5 Insights When Evaluating Cleaning Equipment - Sponsored Learning
Differences Between Cleaners, Disinfectants And Sanitizers
- Choosing The Right Chemical For The Job
- Training On Proper Chemical Use
The importance of training staff to understand the variations between cleaning, disinfecting and sanitizing
As a facility cleaning manager, are you confident that your staff can walk into a janitorial closet to grab chemicals off the crowded shelves and actually know the differences between cleaners, sanitizers and disinfectants? If you hesitate in answering, you’re not alone.
Although these products are commonly used in cleaning departments, there are many misunderstandings about the chemical categories.
“I’m not sure all custodial staffs truly understand the difference,” says Nancy Bock, senior vice president of meetings and education for the American Cleaning Institute (ACI). “The terms clean, sanitize and disinfect are often inaccurately used, which is why training is essential.”
Chemical confusion starts at the top, experts agree, with managers who either aren’t clear about the differences themselves, or who don’t clearly communicate proper usages to frontline workers.
“The tone is always set at the top,” says industry consultant Graeme Marsh. “If management sees cleaning as an extension of the corporate climate for health, they’ll often know about chemistry. In a facility where cleaning is seen as an expense, then they might not care.”
The Differences Explained
“Cleaners make lousy disinfectants, and disinfectants make lousy cleaners,” Marsh says.
Regular cleaning agents (liquids, powders, sprays, or granules) simply remove dirt, dust, debris and odors from surfaces. Although this is an important first step in improving the health of an environment, it is not enough to stop the spread of disease. Cleaners are often used to improve appearances. They are not effective at killing bacteria or viruses.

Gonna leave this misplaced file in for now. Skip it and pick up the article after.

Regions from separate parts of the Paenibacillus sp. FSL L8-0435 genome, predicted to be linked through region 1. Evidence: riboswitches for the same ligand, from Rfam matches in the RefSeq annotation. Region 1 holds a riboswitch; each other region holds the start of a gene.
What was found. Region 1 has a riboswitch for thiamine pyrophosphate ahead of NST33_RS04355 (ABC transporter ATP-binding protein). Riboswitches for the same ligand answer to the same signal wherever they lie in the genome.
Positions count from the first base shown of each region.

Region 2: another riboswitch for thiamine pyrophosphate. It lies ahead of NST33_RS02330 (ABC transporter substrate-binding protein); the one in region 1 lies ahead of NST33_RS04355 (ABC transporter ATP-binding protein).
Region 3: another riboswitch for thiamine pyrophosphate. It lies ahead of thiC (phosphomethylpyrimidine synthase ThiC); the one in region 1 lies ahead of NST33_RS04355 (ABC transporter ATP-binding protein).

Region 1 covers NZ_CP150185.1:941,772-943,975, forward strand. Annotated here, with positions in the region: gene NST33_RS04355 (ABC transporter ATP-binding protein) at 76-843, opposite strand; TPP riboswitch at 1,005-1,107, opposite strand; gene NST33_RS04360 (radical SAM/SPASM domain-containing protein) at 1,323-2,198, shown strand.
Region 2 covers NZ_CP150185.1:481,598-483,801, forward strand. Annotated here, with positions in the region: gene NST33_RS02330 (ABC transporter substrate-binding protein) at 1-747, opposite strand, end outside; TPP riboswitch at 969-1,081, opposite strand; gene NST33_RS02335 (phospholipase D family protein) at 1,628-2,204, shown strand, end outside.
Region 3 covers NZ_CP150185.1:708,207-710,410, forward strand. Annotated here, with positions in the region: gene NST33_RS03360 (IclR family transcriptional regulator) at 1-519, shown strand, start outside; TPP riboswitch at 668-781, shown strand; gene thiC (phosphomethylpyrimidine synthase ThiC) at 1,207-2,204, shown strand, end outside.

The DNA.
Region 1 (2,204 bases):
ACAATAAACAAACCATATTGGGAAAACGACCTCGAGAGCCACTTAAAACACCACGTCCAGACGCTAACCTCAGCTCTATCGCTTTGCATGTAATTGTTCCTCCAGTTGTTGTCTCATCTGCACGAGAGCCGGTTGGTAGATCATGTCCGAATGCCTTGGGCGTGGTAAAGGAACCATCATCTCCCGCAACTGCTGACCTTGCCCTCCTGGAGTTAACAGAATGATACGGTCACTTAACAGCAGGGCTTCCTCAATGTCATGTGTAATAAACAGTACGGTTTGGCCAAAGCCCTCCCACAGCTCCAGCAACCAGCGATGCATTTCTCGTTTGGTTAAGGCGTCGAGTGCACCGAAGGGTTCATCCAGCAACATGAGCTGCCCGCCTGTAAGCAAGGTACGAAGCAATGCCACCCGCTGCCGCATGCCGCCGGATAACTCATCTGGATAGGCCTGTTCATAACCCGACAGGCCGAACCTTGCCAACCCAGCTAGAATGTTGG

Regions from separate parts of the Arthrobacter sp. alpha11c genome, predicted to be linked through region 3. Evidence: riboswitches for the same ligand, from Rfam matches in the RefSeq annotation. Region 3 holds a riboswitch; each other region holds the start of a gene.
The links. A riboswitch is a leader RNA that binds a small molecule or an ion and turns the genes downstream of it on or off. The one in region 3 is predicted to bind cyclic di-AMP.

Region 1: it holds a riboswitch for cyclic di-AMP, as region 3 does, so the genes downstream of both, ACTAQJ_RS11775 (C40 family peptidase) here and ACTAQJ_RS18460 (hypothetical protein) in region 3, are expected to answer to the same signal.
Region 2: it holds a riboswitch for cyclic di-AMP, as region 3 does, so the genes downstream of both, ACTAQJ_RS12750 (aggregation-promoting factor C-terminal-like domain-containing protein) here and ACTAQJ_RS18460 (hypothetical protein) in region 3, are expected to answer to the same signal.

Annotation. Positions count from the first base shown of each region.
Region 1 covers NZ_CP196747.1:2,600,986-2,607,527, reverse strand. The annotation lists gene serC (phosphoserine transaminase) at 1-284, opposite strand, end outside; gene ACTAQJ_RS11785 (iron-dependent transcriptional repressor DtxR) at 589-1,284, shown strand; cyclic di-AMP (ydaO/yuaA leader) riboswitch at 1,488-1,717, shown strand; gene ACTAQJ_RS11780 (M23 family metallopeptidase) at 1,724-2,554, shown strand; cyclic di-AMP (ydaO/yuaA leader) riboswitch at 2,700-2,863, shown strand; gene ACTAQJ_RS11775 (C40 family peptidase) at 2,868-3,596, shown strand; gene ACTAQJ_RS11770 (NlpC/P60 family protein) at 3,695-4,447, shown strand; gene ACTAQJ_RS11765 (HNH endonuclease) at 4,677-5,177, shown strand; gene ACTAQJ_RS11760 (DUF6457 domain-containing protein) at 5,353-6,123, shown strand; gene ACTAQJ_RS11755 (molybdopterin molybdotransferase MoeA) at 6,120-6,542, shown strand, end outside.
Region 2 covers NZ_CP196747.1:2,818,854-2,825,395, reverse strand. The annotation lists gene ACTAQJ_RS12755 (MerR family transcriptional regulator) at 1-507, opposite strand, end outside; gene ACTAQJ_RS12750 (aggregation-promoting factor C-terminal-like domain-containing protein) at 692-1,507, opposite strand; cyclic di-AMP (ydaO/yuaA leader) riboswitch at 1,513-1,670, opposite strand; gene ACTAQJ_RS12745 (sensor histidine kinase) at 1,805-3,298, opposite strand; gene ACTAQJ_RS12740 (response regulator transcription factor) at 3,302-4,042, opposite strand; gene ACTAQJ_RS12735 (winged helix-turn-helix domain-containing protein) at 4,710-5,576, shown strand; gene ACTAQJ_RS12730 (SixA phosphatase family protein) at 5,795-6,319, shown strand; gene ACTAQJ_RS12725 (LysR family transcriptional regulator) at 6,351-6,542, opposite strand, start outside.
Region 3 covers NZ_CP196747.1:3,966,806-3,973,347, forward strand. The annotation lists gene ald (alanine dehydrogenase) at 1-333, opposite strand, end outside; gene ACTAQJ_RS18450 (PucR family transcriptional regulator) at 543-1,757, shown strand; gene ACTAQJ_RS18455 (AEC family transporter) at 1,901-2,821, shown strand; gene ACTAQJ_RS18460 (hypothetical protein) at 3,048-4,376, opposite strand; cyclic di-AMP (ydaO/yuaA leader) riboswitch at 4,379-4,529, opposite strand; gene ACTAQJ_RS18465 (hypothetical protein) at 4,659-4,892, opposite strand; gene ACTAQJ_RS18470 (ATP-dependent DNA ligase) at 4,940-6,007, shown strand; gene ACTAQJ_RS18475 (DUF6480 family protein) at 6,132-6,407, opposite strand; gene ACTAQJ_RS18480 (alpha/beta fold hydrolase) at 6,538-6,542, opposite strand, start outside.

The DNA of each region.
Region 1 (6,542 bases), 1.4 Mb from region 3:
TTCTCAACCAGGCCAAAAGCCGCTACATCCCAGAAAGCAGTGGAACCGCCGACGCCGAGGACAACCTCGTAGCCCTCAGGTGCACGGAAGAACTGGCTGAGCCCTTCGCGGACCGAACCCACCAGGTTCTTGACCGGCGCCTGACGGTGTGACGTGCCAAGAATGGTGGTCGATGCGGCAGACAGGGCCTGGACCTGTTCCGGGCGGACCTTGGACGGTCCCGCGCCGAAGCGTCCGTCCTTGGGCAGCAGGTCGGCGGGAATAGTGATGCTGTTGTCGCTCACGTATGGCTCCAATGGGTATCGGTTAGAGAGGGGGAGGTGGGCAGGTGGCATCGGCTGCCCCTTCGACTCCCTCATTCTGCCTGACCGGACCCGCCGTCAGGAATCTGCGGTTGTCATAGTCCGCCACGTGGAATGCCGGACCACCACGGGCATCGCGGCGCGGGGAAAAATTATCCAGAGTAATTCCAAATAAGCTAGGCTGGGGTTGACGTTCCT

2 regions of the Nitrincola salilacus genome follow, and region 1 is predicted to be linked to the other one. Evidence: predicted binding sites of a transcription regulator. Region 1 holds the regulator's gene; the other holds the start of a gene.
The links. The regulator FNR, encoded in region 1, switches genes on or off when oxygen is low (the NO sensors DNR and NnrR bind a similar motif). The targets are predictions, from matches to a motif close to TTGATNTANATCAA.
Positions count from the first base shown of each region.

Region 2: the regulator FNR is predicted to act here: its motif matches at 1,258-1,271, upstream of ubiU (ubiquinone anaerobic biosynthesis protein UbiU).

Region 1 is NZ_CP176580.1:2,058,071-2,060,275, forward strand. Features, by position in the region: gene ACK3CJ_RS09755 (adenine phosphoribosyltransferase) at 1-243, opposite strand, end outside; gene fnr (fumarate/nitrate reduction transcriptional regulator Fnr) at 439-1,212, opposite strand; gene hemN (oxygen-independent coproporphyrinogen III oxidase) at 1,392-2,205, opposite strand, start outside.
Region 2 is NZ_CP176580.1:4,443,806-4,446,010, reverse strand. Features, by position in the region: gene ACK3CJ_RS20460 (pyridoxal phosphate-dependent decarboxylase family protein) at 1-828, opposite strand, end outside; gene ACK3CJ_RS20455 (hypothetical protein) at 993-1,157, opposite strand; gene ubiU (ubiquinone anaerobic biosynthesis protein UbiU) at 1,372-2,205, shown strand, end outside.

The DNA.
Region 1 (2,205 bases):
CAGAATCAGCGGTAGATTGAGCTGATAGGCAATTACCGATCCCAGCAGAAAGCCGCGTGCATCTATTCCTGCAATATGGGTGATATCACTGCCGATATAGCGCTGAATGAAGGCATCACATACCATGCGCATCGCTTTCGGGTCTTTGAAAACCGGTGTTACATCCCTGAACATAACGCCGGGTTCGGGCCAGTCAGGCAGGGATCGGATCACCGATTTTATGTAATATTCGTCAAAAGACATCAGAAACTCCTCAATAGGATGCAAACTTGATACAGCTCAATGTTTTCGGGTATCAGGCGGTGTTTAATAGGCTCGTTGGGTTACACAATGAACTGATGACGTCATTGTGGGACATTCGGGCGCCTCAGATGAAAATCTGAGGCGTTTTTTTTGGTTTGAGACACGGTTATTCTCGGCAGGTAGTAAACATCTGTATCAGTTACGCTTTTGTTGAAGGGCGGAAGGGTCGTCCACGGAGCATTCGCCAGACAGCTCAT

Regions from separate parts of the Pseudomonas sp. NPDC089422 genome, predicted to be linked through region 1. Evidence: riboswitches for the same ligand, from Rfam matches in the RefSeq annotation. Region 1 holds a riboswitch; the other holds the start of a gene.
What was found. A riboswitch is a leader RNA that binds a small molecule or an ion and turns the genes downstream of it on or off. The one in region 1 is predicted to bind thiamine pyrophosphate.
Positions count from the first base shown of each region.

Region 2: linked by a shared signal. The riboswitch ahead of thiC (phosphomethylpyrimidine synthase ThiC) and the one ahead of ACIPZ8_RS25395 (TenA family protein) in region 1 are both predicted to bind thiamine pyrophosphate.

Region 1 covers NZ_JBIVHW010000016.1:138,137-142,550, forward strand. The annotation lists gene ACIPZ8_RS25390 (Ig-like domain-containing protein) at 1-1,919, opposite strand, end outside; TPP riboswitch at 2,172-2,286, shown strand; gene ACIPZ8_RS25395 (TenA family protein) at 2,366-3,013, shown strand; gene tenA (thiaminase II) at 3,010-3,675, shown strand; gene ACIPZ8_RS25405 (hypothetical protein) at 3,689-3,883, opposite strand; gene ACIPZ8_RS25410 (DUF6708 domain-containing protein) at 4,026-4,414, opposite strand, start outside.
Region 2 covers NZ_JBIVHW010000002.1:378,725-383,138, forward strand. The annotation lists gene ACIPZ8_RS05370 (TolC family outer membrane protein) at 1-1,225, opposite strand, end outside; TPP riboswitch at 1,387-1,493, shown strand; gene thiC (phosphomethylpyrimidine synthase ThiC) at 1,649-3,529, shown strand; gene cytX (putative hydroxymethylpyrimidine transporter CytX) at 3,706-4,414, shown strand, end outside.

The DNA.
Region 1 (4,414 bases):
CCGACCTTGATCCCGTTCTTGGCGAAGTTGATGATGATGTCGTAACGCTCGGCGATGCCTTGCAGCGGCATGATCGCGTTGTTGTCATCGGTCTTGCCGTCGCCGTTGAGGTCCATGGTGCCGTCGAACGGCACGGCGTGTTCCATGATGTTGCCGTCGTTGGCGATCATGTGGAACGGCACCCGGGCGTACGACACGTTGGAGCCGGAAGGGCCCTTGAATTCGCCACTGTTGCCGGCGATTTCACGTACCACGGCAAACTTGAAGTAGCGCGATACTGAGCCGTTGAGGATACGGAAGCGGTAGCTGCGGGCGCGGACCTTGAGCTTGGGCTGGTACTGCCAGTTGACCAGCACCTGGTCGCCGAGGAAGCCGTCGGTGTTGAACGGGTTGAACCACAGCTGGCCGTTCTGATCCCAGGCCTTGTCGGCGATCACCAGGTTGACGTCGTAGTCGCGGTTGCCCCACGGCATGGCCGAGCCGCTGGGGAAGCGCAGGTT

“No matter how thorough, cleaning by itself is not enough to ensure that you won’t have any undesirable rogue microorganisms at the surface level,” says Darrel Hicks, an infection prevention consultant in St. Louis and author of “Infection Prevention for Dummies.”
A sanitizer reduces (but doesn’t necessarily kill) bacteria, viruses and fungi on a surface to a level considered safe by public health codes. To qualify as a sanitizer, a chemical must reduce microorganisms by 99.9 percent within 30 seconds.
A disinfectant, on the other hand, kills nearly 100 percent of the disease-causing bacteria, viruses and fungi listed on its label. To meet U.S. Environmental Protection Agency guidelines, a disinfectant must reduce the levels of these pathogens by 99.999 percent in 5 to 10 minutes.
The differences might seem small — just a few hundredths of a percent — but the results can be quite substantial.
“On any given day, there are 102,465 commercial flights in the world,” says Hicks, drawing analogy to showcase the difference between sanitizers and disinfectants. “If 99.9 percent of those flights arrived safely to their destination, then that means 1,025 airplanes would crash every day. At 99.999 percent, only 10 would crash every day.”
Choosing The Right Chemical For The Job
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